Combining data through design, simulation, fabrication, and inspection within a digital twin enables predictions of catastrophic failure and provides better safety measures and planning in case of a catastrophic event.


Diversifying the Supply Chain

OEMs (Original Equipment Manufacturers) achieve the best pricing and exceptional reliability by diversifying the supply chain. If an OEM purchases parts from a single supplier, they risk a single point of failure.


By leveraging digital twins and model-based definitions (MBD), OEMs can take the same part to multiple manufacturers, limiting points of failure and eliminating the chance that two suppliers will interpret drawing differently.


Capturing Engineering Tribal Knowledge

Another reason to use digital twins is to capture engineering tribal knowledge. Many senior engineers are nearing retirement age. They have much knowledge tucked away in their brain that will be gone as soon as they leave or retire. By implementing this digital technology, tribal knowledge can be applied within 3D CAD models and associated documentation for training and use by less experienced engineers.


What are the challenges of implementing a digital twin strategy?

Change is inevitable. The energy around Industry 4.0 technologies is palpable. So why is it so hard for companies to embrace and implement digital twins?


Rhiannon Galagher, the Senior Social Scientist at Action Engineering, said, “I think (companies) drastically underestimate the complexity of the change.”


Many companies focus on the technology around digital twins, but the real implementation challenges are people problems. Companies often overlook the ominous void of personnel skills that must be bridged before the desired future state is possible. Digital twin implementation will remain a pipe dream for companies that fail to account for challenges the people responsible for using technology face.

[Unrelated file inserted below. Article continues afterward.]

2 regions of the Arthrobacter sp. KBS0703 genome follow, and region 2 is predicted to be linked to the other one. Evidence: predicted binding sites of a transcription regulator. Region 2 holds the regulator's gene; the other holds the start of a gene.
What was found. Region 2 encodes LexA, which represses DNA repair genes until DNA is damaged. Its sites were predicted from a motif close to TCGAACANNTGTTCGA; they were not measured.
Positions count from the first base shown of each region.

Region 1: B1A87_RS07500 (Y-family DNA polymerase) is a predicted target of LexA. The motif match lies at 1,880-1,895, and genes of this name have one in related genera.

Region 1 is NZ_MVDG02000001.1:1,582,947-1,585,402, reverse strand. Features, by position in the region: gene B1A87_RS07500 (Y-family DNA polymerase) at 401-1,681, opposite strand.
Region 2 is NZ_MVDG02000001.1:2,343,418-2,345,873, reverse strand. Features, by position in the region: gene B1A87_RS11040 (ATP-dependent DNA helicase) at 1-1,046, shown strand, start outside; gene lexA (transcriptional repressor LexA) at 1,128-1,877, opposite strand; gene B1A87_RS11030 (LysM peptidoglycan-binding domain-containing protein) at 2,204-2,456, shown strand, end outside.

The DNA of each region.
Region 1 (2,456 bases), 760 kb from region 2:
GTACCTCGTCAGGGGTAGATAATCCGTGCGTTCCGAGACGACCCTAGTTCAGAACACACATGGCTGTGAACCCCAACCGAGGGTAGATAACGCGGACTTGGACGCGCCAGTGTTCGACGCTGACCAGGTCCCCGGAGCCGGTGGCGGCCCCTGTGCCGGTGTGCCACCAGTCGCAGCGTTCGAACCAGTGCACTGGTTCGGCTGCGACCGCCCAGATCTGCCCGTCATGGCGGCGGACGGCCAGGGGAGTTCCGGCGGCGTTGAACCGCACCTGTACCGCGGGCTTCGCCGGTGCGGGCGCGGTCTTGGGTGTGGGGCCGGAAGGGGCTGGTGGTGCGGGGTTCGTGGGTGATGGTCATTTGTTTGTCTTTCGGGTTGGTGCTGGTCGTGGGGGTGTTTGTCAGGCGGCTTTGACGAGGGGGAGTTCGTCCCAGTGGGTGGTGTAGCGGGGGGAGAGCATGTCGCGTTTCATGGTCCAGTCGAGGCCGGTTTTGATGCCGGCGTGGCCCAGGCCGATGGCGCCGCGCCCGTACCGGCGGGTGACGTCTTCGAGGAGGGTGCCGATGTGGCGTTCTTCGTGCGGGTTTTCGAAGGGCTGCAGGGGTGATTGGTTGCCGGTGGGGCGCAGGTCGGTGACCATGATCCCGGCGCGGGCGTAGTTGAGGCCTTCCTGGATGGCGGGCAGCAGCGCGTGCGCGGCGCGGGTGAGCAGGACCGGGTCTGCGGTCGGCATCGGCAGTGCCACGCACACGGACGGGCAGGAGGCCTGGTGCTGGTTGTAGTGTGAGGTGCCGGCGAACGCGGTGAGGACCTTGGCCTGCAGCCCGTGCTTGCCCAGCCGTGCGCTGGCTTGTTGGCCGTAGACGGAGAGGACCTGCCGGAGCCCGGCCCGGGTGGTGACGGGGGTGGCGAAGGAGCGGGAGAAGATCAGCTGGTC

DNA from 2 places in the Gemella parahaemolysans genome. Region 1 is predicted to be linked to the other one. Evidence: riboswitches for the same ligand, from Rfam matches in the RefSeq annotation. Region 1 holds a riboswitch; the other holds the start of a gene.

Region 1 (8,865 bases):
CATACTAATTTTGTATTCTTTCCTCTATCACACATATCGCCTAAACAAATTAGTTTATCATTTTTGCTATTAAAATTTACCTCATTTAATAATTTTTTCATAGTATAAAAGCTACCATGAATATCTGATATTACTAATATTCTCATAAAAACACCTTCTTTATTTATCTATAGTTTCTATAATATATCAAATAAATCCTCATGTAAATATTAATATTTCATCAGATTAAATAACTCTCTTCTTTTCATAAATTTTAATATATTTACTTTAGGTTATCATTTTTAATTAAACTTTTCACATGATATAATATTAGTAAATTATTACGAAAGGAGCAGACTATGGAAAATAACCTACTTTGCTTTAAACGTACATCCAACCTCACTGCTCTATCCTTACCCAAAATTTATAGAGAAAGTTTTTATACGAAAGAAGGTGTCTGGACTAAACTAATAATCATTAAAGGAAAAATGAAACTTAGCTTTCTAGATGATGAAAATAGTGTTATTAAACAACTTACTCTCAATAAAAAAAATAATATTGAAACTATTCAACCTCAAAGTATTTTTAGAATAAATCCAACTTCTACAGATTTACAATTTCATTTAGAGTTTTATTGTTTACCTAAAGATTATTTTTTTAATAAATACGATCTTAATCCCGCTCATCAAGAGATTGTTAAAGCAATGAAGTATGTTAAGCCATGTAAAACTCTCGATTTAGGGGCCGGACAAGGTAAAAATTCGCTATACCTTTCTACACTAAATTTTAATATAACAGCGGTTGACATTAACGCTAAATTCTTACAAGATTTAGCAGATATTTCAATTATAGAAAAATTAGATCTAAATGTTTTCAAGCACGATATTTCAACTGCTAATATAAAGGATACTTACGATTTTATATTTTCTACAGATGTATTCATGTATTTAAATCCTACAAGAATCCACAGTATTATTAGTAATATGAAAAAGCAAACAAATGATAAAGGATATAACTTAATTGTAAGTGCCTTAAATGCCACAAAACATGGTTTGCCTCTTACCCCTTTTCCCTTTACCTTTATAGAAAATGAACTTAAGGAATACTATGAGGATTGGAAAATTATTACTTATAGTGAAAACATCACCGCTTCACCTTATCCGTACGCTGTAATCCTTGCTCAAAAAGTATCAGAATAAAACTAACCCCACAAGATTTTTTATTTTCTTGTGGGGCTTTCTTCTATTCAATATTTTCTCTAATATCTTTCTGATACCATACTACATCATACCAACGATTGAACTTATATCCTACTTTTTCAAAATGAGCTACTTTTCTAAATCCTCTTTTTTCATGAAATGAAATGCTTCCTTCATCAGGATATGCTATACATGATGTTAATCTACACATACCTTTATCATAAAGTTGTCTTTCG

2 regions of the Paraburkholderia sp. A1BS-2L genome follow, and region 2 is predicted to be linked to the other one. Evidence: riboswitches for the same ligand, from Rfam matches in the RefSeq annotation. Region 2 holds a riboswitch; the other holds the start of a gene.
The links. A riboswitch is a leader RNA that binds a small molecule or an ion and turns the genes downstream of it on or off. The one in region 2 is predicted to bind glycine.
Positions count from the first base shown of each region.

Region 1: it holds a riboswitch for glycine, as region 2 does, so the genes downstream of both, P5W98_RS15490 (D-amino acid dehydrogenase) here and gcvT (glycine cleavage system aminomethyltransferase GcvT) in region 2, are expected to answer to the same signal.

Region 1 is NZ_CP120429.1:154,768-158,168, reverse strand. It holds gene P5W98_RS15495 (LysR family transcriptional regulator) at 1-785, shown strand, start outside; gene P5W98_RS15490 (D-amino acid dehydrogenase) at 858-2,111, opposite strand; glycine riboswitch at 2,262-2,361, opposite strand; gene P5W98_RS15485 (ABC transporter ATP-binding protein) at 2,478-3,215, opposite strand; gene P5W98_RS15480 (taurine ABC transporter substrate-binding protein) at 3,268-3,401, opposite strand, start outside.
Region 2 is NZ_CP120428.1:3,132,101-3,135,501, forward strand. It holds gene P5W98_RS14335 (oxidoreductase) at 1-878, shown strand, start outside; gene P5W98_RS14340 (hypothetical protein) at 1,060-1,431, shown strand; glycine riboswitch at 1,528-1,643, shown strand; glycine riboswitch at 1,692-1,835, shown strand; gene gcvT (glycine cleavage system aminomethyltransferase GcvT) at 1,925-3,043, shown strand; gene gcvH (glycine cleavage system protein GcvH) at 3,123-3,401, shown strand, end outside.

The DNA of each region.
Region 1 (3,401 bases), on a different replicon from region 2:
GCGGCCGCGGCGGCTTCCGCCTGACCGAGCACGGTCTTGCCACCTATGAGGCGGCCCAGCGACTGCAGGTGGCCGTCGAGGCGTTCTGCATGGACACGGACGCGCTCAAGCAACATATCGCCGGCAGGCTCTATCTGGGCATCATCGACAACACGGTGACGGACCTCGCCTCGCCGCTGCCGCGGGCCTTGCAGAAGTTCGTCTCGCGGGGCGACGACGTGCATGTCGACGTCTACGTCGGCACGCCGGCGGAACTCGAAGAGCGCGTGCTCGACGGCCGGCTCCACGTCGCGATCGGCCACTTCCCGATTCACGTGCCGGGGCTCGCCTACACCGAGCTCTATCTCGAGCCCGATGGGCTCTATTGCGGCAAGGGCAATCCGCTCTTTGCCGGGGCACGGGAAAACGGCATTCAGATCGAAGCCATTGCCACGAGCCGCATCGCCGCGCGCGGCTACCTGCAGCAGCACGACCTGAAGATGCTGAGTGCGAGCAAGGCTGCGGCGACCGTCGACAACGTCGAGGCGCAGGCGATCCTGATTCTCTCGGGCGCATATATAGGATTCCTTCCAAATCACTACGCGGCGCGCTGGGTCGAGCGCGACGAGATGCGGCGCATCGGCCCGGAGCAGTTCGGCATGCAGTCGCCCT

Simple questions like, “have you used a computer before” can reveal critical skill gaps that must be addressed within the digital twin roadmap.


There is a J curve when implementing new technologies. Productivity almost always sees a dip before the improvements are realized. This is a scary prospect, but the rewards vastly outway the short-term loss in productivity.


Companies must plan for the J curve dip and be ready to respond to criticism when the plan isn’t showing results immediately. Part of limiting the negative effects of the J curve of implementation is to properly document the current state before moving to the future state. Everyone wants the future, but it requires excellent documentation of present processes to achieve desired results.


What are some practical steps companies can take to implement digital twin technology successfully?

Here are some practical steps for digital twin implementation:


  • Get clear on your goals and objectives
  • Define a realistic timeline
  • Prepare to change current processes
  • Plan a non-production pilot or multiple pilots


Use the story from a successful pilot to get enterprise-wide buy-in. This isn’t only the best practice for digital twin implementation but has value with nearly all digital transformation initiatives.


If you are looking to implement a digital twin project or are interested in getting help with a model-based enterprise initiative, you can find out how to get Action Engineering involved early in the process on their website www.action-engineering.com.


Learn how you can offer CAD that is ready for the future. Engineers need data for IIoT, programming, and factory automation. They require more data from suppliers. Set your components apart by giving engineers the CAD data they need.

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Joseph Lewin

Innovation moves the world forward. My goal is to enable engineers to spend more time innovating by reducing non-value-added tasks through effective reuse strategies.